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Wild Angelica (Angelica sylvestris)


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This plant is stout and almost hairless. The flowerhead at the end of the stalk has many white flowers often tinged with pink that curl in at the edges, there are no sepals. The leaves are much divided and form large swollen sheaths where they join the stem. The whole plant can have a purplish tinge. The flattened oval fruit has thin wings that help it disperse in the wind. It is common in wet woods and fens. The plant was thought to help digestion and stomach complaints and got its name from angelic, it is still used in the decoration of cakes. It flowers July to August. Picture taken August 25th 2006 at Bromham, Bedfordshire.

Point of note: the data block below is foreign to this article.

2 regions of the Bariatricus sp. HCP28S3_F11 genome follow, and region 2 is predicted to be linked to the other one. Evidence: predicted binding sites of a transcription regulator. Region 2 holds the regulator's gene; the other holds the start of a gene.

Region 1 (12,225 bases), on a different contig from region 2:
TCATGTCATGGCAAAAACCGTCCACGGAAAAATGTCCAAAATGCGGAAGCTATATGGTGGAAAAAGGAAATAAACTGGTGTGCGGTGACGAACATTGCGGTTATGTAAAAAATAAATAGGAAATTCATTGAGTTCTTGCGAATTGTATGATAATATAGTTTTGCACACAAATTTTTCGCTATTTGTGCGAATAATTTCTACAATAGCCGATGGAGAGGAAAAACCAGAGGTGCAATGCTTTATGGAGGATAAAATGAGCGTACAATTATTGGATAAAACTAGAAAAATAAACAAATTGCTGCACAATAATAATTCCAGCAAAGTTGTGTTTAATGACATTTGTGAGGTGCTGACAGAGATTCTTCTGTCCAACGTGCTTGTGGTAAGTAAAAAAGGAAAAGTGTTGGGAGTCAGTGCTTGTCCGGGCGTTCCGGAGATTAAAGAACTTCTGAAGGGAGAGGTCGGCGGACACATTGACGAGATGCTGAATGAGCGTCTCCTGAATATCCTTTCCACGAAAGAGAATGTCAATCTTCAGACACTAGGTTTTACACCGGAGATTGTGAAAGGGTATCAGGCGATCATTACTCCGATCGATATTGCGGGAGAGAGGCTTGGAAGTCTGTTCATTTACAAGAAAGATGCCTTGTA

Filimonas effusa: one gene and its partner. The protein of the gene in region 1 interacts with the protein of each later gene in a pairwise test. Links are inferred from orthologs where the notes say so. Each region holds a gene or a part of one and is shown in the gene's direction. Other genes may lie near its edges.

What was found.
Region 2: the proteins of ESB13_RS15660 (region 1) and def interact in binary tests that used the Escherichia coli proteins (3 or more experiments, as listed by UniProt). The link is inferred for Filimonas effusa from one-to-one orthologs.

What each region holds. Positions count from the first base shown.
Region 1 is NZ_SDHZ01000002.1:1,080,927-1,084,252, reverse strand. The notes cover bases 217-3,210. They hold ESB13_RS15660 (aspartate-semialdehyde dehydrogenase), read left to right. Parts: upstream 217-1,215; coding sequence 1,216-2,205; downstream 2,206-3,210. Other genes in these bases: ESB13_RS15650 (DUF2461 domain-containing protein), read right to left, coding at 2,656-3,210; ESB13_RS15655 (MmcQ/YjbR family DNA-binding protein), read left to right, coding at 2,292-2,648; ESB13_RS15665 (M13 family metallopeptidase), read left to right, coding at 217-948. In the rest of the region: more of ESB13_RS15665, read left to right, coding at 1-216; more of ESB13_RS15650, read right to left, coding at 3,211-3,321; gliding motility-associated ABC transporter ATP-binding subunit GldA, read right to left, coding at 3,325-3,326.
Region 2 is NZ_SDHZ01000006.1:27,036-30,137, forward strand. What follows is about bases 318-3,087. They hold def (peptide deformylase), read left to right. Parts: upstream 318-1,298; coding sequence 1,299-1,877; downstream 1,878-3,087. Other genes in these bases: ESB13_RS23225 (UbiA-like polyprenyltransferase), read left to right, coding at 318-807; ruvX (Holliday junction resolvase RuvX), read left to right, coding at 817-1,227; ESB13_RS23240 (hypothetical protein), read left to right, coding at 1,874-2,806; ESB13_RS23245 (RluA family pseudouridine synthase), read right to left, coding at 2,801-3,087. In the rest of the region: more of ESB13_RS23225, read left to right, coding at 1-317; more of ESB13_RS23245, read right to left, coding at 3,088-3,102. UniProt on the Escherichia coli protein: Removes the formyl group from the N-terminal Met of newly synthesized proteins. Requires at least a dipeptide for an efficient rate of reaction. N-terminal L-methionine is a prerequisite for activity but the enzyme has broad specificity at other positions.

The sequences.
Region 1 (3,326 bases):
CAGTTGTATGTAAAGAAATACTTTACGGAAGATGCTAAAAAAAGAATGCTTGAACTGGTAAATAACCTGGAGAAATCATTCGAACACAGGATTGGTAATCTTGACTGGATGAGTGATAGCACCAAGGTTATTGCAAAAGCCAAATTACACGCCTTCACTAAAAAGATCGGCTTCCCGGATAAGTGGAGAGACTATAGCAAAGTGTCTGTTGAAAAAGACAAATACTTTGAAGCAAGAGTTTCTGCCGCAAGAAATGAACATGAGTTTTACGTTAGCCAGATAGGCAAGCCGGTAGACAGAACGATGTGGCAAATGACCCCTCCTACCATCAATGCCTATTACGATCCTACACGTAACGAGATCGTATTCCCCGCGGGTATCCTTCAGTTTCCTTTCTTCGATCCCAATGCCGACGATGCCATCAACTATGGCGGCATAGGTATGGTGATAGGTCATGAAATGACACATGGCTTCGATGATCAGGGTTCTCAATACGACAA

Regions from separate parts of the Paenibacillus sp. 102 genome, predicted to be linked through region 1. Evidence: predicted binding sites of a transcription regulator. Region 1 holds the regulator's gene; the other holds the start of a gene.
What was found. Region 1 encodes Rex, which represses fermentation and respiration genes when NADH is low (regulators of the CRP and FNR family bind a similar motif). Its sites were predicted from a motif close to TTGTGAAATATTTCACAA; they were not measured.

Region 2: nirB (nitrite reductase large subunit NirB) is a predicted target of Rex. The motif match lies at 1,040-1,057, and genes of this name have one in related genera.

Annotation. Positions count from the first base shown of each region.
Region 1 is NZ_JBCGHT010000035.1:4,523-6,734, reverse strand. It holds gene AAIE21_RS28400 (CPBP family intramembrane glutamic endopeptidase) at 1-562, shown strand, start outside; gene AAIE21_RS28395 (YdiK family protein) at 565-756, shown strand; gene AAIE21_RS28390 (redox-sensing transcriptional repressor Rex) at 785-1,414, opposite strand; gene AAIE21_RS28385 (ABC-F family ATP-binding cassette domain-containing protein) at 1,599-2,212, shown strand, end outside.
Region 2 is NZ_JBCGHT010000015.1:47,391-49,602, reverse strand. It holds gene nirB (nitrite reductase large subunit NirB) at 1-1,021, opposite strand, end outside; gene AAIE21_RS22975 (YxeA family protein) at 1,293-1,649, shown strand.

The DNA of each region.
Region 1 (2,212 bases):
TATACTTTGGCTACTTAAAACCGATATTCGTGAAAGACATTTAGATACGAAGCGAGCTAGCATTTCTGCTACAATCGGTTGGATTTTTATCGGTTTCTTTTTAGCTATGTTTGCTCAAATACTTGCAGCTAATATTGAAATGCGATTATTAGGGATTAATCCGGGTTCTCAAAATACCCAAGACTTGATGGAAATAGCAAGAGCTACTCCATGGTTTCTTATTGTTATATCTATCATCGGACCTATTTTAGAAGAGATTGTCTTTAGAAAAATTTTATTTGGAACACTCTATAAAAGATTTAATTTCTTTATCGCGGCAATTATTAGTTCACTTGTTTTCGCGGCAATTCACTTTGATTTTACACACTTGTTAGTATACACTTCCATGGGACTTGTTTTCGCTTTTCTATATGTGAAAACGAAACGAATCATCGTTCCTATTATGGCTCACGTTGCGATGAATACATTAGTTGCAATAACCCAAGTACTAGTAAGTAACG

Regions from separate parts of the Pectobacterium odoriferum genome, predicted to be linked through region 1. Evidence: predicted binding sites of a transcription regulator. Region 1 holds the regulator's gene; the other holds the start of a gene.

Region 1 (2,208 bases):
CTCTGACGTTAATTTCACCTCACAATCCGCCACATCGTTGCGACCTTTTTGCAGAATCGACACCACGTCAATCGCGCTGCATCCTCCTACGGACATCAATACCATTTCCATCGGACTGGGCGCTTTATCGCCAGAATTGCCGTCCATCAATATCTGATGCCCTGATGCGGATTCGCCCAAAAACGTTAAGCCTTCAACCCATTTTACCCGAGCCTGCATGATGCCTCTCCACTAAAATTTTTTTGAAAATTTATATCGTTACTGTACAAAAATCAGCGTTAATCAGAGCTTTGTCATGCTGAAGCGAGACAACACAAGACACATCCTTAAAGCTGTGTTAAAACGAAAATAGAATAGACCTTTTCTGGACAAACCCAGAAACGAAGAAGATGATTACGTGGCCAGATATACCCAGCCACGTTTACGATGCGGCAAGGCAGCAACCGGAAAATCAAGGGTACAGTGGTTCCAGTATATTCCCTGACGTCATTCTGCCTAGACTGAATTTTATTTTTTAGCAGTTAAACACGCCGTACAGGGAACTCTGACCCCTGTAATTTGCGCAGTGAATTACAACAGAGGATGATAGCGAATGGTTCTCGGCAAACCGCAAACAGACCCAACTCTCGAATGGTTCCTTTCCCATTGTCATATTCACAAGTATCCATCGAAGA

28th Aug 2006 by Diane Earl

Biology, Science

Key Stages:
Key Stage 1, Key Stage 2, Key Stage 3, Key Stage 4, Key Stage 4+

plant flower wildlife

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